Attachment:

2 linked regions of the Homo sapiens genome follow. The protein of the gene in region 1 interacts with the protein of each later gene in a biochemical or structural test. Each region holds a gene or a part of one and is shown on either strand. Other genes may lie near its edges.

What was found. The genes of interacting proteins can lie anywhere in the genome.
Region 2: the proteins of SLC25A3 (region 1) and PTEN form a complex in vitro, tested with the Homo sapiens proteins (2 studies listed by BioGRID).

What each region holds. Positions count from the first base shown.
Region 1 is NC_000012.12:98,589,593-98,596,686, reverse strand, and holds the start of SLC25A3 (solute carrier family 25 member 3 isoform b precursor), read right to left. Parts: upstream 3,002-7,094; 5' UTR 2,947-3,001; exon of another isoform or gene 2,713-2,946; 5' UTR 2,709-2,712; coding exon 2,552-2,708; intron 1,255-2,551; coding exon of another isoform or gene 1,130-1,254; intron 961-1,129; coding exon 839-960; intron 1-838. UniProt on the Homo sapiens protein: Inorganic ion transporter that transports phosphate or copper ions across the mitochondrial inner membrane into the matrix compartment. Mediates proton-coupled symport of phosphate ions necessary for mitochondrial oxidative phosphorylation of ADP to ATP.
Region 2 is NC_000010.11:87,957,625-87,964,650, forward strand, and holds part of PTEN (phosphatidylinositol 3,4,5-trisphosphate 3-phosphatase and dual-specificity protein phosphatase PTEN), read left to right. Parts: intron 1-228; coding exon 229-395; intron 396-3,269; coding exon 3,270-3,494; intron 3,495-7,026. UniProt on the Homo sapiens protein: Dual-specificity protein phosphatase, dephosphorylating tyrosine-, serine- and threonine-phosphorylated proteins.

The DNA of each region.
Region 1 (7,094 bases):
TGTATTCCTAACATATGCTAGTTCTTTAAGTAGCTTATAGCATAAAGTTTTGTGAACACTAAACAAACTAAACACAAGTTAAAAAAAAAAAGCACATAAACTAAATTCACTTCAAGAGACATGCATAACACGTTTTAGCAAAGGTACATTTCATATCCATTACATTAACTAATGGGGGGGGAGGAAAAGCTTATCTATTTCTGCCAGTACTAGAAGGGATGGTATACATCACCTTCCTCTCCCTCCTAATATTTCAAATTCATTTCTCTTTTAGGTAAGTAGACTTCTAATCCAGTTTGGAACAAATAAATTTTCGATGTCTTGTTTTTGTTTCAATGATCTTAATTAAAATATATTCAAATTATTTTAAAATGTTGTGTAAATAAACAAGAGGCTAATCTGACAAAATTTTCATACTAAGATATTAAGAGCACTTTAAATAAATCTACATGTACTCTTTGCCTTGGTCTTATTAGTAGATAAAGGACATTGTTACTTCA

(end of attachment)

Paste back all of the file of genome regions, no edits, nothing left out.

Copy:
2 linked regions of the Homo sapiens genome follow. The protein of the gene in region 1 interacts with the protein of each later gene in a biochemical or structural test. Each region holds a gene or a part of one and is shown on either strand. Other genes may lie near its edges.

What was found. The genes of interacting proteins can lie anywhere in the genome.
Region 2: the proteins of SLC25A3 (region 1) and PTEN form a complex in vitro, tested with the Homo sapiens proteins (2 studies listed by BioGRID).

What each region holds. Positions count from the first base shown.
Region 1 is NC_000012.12:98,589,593-98,596,686, reverse strand, and holds the start of SLC25A3 (solute carrier family 25 member 3 isoform b precursor), read right to left. Parts: upstream 3,002-7,094; 5' UTR 2,947-3,001; exon of another isoform or gene 2,713-2,946; 5' UTR 2,709-2,712; coding exon 2,552-2,708; intron 1,255-2,551; coding exon of another isoform or gene 1,130-1,254; intron 961-1,129; coding exon 839-960; intron 1-838. UniProt on the Homo sapiens protein: Inorganic ion transporter that transports phosphate or copper ions across the mitochondrial inner membrane into the matrix compartment. Mediates proton-coupled symport of phosphate ions necessary for mitochondrial oxidative phosphorylation of ADP to ATP.
Region 2 is NC_000010.11:87,957,625-87,964,650, forward strand, and holds part of PTEN (phosphatidylinositol 3,4,5-trisphosphate 3-phosphatase and dual-specificity protein phosphatase PTEN), read left to right. Parts: intron 1-228; coding exon 229-395; intron 396-3,269; coding exon 3,270-3,494; intron 3,495-7,026. UniProt on the Homo sapiens protein: Dual-specificity protein phosphatase, dephosphorylating tyrosine-, serine- and threonine-phosphorylated proteins.

The DNA of each region.
Region 1 (7,094 bases):
TGTATTCCTAACATATGCTAGTTCTTTAAGTAGCTTATAGCATAAAGTTTTGTGAACACTAAACAAACTAAACACAAGTTAAAAAAAAAAAGCACATAAACTAAATTCACTTCAAGAGACATGCATAACACGTTTTAGCAAAGGTACATTTCATATCCATTACATTAACTAATGGGGGGGGAGGAAAAGCTTATCTATTTCTGCCAGTACTAGAAGGGATGGTATACATCACCTTCCTCTCCCTCCTAATATTTCAAATTCATTTCTCTTTTAGGTAAGTAGACTTCTAATCCAGTTTGGAACAAATAAATTTTCGATGTCTTGTTTTTGTTTCAATGATCTTAATTAAAATATATTCAAATTATTTTAAAATGTTGTGTAAATAAACAAGAGGCTAATCTGACAAAATTTTCATACTAAGATATTAAGAGCACTTTAAATAAATCTACATGTACTCTTTGCCTTGGTCTTATTAGTAGATAAAGGACATTGTTACTTCA